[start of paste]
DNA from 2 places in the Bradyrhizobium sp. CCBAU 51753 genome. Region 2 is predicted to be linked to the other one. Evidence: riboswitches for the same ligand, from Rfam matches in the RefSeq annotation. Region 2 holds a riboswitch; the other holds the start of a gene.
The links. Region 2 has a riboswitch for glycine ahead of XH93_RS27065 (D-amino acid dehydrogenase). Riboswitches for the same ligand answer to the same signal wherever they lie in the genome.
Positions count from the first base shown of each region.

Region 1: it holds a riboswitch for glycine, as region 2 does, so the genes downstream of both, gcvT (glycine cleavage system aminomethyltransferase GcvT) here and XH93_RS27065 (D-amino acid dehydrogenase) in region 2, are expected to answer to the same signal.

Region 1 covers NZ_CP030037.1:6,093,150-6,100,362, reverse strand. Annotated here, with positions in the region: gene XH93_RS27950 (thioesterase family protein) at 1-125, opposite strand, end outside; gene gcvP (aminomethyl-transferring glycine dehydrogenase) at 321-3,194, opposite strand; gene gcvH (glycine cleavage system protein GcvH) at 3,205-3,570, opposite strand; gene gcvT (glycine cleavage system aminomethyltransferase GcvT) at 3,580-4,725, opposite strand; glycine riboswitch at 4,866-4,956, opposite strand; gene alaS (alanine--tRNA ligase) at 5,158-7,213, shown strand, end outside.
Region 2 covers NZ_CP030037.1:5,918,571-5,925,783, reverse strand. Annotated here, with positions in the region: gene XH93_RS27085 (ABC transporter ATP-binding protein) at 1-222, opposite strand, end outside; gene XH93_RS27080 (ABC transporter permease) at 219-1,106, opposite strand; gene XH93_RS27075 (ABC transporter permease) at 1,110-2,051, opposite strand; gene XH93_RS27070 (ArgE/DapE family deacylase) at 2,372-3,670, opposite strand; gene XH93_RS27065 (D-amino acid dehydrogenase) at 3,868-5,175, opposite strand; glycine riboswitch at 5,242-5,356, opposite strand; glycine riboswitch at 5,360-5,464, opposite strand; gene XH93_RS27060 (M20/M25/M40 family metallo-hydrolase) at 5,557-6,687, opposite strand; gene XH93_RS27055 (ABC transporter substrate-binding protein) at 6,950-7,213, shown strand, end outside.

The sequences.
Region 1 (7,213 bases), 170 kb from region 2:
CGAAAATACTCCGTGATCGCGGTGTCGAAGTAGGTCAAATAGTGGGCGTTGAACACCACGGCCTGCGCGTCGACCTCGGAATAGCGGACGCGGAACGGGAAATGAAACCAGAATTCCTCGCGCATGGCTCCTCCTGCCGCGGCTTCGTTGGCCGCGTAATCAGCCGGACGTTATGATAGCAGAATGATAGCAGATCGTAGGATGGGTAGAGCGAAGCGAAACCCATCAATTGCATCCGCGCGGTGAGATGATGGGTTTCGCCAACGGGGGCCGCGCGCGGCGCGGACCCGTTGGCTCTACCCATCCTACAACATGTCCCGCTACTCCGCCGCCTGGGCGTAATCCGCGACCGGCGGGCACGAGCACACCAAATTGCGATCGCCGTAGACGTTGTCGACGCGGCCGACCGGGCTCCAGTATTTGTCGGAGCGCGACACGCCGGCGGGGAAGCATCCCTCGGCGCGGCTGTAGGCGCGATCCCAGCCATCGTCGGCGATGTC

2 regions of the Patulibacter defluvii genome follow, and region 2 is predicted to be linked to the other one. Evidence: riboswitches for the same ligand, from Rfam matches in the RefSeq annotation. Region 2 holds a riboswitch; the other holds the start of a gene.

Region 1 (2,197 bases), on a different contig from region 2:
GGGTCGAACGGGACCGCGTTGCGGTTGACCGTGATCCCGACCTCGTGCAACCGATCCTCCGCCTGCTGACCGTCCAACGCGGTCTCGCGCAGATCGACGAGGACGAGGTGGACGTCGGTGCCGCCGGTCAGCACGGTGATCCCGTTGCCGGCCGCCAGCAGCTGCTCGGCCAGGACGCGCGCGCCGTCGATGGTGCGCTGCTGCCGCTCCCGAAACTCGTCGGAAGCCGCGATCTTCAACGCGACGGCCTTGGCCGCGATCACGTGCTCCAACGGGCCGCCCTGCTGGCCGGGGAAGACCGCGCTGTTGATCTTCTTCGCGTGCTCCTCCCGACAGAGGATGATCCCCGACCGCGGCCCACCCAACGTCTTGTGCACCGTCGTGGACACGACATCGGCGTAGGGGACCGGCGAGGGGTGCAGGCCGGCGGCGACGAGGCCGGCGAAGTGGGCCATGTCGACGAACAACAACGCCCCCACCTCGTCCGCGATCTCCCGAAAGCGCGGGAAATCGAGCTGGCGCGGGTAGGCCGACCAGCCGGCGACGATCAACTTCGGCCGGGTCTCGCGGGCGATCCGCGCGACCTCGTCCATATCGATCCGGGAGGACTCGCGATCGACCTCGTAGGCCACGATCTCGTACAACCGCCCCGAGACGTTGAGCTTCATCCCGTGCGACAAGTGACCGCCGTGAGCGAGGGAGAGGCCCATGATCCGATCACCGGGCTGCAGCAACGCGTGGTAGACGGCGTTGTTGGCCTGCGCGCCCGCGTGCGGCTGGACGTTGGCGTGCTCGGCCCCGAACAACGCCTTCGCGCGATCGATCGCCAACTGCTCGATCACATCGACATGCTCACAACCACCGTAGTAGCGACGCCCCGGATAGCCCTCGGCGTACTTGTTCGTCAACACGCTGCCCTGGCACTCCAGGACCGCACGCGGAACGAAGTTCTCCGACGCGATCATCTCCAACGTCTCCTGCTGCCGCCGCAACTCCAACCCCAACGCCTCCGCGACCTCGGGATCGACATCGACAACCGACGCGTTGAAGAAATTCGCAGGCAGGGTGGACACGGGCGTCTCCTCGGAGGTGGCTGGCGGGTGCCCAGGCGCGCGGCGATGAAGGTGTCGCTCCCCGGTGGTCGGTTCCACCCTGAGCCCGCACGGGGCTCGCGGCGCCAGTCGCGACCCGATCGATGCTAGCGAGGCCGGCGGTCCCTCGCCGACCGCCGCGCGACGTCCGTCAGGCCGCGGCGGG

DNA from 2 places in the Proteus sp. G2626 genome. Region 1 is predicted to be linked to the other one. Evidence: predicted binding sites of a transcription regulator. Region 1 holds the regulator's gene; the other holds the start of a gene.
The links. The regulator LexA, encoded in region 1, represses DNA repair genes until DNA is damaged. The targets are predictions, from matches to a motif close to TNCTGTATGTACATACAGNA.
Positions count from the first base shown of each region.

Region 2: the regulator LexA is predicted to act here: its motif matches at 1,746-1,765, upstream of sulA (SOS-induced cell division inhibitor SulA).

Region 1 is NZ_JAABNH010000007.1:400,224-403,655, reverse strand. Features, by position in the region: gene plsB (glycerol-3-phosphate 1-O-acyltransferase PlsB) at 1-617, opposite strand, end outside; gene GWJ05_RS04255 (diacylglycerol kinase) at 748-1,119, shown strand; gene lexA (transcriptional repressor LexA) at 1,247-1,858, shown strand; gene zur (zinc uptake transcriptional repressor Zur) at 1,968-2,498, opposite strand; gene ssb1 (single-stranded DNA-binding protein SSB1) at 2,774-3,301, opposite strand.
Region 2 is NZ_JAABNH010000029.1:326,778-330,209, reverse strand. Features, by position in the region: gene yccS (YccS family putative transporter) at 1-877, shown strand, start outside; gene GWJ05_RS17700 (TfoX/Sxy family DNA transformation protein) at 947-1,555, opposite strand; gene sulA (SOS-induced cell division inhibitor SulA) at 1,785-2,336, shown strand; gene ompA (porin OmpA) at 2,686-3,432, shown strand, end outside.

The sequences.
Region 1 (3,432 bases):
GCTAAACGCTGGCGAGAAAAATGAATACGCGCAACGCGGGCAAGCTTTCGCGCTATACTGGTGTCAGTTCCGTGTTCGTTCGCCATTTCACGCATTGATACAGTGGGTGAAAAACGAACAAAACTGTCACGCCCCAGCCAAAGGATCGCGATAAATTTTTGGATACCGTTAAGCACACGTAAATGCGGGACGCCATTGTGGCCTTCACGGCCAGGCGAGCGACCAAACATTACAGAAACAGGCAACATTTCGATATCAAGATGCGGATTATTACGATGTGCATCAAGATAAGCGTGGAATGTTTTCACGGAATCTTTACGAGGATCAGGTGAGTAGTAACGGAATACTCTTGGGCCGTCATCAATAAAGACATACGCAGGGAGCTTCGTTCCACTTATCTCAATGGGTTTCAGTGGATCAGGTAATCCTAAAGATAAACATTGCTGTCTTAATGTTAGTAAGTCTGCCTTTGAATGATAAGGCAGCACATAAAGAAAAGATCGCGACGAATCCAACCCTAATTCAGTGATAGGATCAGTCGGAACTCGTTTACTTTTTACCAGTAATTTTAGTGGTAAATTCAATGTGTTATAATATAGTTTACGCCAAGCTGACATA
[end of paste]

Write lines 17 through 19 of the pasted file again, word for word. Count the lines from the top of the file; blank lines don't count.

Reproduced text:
Region 1 is NZ_JAABNH010000007.1:400,224-403,655, reverse strand. Features, by position in the region: gene plsB (glycerol-3-phosphate 1-O-acyltransferase PlsB) at 1-617, opposite strand, end outside; gene GWJ05_RS04255 (diacylglycerol kinase) at 748-1,119, shown strand; gene lexA (transcriptional repressor LexA) at 1,247-1,858, shown strand; gene zur (zinc uptake transcriptional repressor Zur) at 1,968-2,498, opposite strand; gene ssb1 (single-stranded DNA-binding protein SSB1) at 2,774-3,301, opposite strand.
Region 2 is NZ_JAABNH010000029.1:326,778-330,209, reverse strand. Features, by position in the region: gene yccS (YccS family putative transporter) at 1-877, shown strand, start outside; gene GWJ05_RS17700 (TfoX/Sxy family DNA transformation protein) at 947-1,555, opposite strand; gene sulA (SOS-induced cell division inhibitor SulA) at 1,785-2,336, shown strand; gene ompA (porin OmpA) at 2,686-3,432, shown strand, end outside.

The sequences.